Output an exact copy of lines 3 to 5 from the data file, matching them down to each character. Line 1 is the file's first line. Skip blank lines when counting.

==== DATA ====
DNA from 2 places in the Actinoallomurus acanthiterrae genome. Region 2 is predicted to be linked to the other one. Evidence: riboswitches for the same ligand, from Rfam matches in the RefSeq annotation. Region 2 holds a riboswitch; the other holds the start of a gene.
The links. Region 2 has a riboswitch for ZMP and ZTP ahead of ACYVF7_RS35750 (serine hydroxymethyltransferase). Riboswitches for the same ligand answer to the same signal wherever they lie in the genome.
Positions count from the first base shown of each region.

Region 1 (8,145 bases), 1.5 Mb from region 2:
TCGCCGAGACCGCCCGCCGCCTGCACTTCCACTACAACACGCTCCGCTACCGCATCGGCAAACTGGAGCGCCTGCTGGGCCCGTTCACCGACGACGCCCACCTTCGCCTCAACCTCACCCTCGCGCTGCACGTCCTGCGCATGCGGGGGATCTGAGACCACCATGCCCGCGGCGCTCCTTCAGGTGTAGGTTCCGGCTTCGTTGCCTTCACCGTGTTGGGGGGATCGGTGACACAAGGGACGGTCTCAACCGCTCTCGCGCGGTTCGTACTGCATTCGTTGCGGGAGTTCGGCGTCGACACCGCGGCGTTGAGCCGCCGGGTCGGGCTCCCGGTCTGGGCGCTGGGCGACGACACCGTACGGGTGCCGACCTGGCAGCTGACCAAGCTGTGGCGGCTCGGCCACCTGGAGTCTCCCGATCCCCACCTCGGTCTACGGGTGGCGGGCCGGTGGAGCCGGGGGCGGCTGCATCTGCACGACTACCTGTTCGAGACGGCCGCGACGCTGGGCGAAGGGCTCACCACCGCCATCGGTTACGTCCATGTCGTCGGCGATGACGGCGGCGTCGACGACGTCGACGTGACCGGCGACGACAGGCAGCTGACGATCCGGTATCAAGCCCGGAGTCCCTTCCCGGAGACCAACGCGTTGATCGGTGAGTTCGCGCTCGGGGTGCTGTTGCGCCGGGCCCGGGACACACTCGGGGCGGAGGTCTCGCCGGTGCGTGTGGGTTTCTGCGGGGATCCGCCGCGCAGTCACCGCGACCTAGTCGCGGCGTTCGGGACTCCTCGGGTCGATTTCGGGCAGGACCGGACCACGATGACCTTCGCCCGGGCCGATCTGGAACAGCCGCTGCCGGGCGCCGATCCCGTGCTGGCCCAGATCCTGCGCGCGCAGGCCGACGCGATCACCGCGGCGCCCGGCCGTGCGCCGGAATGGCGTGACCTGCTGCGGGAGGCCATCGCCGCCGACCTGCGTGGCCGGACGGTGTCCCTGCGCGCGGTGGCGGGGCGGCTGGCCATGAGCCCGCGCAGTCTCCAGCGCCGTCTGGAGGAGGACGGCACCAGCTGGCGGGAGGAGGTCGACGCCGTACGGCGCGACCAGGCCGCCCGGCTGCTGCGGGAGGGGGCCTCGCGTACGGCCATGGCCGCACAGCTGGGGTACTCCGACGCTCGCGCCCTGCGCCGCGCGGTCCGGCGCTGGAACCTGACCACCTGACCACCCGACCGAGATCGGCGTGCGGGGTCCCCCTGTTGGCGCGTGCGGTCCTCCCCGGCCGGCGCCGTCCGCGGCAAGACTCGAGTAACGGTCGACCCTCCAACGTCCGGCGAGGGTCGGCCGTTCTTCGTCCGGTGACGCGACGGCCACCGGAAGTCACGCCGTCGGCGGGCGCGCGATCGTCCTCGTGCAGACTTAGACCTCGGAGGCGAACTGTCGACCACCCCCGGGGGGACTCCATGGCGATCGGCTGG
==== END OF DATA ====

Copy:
Positions count from the first base shown of each region.

Region 1 (8,145 bases), 1.5 Mb from region 2:
TCGCCGAGACCGCCCGCCGCCTGCACTTCCACTACAACACGCTCCGCTACCGCATCGGCAAACTGGAGCGCCTGCTGGGCCCGTTCACCGACGACGCCCACCTTCGCCTCAACCTCACCCTCGCGCTGCACGTCCTGCGCATGCGGGGGATCTGAGACCACCATGCCCGCGGCGCTCCTTCAGGTGTAGGTTCCGGCTTCGTTGCCTTCACCGTGTTGGGGGGATCGGTGACACAAGGGACGGTCTCAACCGCTCTCGCGCGGTTCGTACTGCATTCGTTGCGGGAGTTCGGCGTCGACACCGCGGCGTTGAGCCGCCGGGTCGGGCTCCCGGTCTGGGCGCTGGGCGACGACACCGTACGGGTGCCGACCTGGCAGCTGACCAAGCTGTGGCGGCTCGGCCACCTGGAGTCTCCCGATCCCCACCTCGGTCTACGGGTGGCGGGCCGGTGGAGCCGGGGGCGGCTGCATCTGCACGACTACCTGTTCGAGACGGCCGCGACGCTGGGCGAAGGGCTCACCACCGCCATCGGTTACGTCCATGTCGTCGGCGATGACGGCGGCGTCGACGACGTCGACGTGACCGGCGACGACAGGCAGCTGACGATCCGGTATCAAGCCCGGAGTCCCTTCCCGGAGACCAACGCGTTGATCGGTGAGTTCGCGCTCGGGGTGCTGTTGCGCCGGGCCCGGGACACACTCGGGGCGGAGGTCTCGCCGGTGCGTGTGGGTTTCTGCGGGGATCCGCCGCGCAGTCACCGCGACCTAGTCGCGGCGTTCGGGACTCCTCGGGTCGATTTCGGGCAGGACCGGACCACGATGACCTTCGCCCGGGCCGATCTGGAACAGCCGCTGCCGGGCGCCGATCCCGTGCTGGCCCAGATCCTGCGCGCGCAGGCCGACGCGATCACCGCGGCGCCCGGCCGTGCGCCGGAATGGCGTGACCTGCTGCGGGAGGCCATCGCCGCCGACCTGCGTGGCCGGACGGTGTCCCTGCGCGCGGTGGCGGGGCGGCTGGCCATGAGCCCGCGCAGTCTCCAGCGCCGTCTGGAGGAGGACGGCACCAGCTGGCGGGAGGAGGTCGACGCCGTACGGCGCGACCAGGCCGCCCGGCTGCTGCGGGAGGGGGCCTCGCGTACGGCCATGGCCGCACAGCTGGGGTACTCCGACGCTCGCGCCCTGCGCCGCGCGGTCCGGCGCTGGAACCTGACCACCTGACCACCCGACCGAGATCGGCGTGCGGGGTCCCCCTGTTGGCGCGTGCGGTCCTCCCCGGCCGGCGCCGTCCGCGGCAAGACTCGAGTAACGGTCGACCCTCCAACGTCCGGCGAGGGTCGGCCGTTCTTCGTCCGGTGACGCGACGGCCACCGGAAGTCACGCCGTCGGCGGGCGCGCGATCGTCCTCGTGCAGACTTAGACCTCGGAGGCGAACTGTCGACCACCCCCGGGGGGACTCCATGGCGATCGGCTGG